YouTube Facebook LinkedIn Google+ Twitter Xingrss  


GRID COMPUTING · Departmental grid pilot of 450 nodes will expand companywide to 3,000 nodes by year-end

By Salvatore Salamone

March 8, 2005 | Johnson & Johnson is expanding its R&D computational grid efforts from discrete departmental projects into a companywide initiative.

This new initiative is a major expansion of the company's grid work. For about two years, European and U.S. departments within J&J Pharmaceutical Research & Development (J&JPRD) have used computational grids based on United Devices Grid MP technology. These research efforts were independent of each other.

The new effort is for the deployment of a single global grid that will host many applications, be centrally managed, and be offered to researchers as a service.

"One business driver [for the grid] is to get maximum use of our current computers," says David Neilson, senior director, J&JPRD IM (information management). The system would tap the unused processing power of desktop PCs and some Linux clusters.

Neilson notes that the grid is still in the ramp-up stage and will go from about 450 nodes to 3,000 nodes by the third or fourth quarter of this year.

Grid Power 
J&J Pharma R&D's grid, once fully deployed, will allow researchers to submit computational jobs that will run on desktop PCs and clusters throughout the company.

Read More 
  
The new initiative "will make applications available to multiple business units and multiple geographies," says Ben Rouse, United Devices' CEO. He notes that for the past year United Devices has been working in a partnership arrangement with J&JPRD, developing high-level management systems that would help run this global grid.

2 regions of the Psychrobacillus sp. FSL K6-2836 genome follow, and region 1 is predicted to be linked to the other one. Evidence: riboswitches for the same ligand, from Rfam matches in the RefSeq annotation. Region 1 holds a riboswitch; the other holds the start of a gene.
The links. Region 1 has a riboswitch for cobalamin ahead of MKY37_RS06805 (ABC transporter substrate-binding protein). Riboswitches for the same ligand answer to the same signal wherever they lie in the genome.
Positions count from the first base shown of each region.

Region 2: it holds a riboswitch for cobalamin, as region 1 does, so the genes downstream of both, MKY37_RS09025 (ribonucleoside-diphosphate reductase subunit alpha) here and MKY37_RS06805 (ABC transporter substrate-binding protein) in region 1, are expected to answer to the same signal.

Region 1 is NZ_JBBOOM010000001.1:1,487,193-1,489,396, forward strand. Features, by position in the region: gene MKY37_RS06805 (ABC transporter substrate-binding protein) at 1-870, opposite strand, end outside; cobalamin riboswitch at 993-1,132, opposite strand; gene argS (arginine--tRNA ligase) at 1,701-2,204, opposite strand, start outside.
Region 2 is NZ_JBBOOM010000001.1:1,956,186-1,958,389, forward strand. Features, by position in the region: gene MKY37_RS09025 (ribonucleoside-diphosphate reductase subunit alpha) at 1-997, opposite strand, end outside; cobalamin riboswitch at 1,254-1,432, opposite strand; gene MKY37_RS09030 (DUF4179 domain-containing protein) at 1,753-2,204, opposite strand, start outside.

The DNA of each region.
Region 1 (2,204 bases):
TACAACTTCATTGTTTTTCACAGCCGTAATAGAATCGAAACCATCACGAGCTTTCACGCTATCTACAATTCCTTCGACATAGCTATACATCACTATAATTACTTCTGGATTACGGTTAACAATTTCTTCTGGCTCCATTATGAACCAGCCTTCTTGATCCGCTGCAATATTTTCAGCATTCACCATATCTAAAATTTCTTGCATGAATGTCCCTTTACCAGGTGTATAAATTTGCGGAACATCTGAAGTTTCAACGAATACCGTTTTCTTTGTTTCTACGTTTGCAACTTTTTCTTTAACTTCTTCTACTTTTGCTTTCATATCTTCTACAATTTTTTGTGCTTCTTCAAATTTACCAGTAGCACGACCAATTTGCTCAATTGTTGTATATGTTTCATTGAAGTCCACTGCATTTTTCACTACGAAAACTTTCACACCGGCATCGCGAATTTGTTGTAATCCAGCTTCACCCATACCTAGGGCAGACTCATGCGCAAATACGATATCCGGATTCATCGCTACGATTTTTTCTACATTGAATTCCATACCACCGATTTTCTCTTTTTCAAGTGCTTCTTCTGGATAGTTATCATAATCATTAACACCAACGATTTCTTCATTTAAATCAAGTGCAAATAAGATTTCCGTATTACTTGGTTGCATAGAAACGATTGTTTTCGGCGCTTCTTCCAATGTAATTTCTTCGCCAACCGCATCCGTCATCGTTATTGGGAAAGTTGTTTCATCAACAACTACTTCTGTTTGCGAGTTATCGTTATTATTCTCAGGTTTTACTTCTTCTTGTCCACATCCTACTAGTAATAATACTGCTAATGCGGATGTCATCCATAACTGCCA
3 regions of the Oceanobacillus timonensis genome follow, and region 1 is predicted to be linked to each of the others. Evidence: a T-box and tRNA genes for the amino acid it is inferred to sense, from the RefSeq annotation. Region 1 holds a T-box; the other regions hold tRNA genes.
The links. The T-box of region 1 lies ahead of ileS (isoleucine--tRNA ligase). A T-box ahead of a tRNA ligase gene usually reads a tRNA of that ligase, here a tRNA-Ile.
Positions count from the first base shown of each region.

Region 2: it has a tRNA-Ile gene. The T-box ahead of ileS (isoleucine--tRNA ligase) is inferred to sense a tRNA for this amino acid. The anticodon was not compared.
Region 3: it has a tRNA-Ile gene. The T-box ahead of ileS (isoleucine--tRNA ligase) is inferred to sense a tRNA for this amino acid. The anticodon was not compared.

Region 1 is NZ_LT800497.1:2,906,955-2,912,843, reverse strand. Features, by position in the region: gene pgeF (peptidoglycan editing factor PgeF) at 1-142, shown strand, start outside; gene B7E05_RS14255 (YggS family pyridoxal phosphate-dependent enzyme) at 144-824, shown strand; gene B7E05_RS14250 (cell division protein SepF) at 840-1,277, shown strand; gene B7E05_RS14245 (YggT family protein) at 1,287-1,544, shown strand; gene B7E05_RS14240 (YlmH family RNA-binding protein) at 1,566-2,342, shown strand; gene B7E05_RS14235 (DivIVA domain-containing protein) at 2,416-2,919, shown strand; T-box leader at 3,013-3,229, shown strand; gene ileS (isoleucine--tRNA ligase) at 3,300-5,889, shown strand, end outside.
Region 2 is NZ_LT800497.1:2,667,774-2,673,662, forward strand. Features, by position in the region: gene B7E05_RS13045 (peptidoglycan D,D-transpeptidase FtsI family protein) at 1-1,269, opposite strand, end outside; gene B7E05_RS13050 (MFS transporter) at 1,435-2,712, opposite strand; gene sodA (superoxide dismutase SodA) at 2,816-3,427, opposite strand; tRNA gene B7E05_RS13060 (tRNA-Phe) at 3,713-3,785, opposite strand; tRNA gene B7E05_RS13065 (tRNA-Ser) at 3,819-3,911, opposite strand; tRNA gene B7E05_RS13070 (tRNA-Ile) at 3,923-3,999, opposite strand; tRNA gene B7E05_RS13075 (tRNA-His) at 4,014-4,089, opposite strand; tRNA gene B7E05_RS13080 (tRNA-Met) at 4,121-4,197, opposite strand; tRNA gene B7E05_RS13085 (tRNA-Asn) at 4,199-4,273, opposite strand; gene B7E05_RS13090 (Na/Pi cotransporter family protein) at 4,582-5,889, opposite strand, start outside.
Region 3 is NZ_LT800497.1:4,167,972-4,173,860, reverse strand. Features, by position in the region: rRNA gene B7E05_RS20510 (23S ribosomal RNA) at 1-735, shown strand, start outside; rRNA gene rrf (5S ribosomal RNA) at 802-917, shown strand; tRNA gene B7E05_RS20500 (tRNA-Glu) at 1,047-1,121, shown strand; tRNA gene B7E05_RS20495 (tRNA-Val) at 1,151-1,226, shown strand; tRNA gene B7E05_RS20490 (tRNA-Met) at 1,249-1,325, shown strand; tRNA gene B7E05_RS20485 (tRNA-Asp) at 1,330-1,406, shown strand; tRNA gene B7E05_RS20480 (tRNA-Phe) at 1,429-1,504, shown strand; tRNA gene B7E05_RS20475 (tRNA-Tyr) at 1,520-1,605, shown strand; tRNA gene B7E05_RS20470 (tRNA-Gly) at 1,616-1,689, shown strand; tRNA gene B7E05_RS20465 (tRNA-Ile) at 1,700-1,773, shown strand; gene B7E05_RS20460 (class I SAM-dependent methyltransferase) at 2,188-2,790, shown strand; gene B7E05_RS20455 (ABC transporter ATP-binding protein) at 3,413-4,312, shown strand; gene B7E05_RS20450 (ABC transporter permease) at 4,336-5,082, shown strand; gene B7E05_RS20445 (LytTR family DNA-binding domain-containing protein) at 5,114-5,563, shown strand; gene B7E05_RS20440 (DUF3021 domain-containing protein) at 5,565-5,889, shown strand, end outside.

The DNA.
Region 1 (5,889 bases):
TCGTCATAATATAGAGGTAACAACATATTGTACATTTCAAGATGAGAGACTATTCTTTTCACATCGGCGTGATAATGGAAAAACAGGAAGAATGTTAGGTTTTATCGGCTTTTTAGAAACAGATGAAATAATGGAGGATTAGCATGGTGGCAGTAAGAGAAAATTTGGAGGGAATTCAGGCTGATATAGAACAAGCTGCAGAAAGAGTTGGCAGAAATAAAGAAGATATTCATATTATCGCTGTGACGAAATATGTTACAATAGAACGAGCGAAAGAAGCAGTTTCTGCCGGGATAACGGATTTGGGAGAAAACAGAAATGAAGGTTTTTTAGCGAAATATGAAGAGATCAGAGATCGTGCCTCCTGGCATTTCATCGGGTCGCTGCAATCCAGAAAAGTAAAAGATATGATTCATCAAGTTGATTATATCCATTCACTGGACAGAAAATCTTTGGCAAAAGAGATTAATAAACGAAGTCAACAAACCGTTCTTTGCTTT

For example, the two companies worked on a capacity-management application to give J&JPRD insight into the grid's operations. Using this application, administrators can look at grid utilization and define and measure service-level agreements.

Job scheduling was the other area addressed. From a scheduling point of view, there was a desire to develop a more sophisticated tool than what was available. Here, United Devices enhanced its existing offerings to give J&JPRD a unified job scheduler system that runs on top of local job schedulers. The scheduler can take a high-priority job and, for example, switch it over to a high-performance cluster as that cluster becomes available.

The enhanced management tools are also seen as the key to future use of the grid. "We're asking [ourselves] how might we provide service offerings around this [grid]," Neilson says. "We work with lots of sites and departments, all of which have business leaders we have to satisfy."







For reprints and/or copyright permission, please contact  Terry Manning, 781.972.1349 , tmanning@healthtech.com.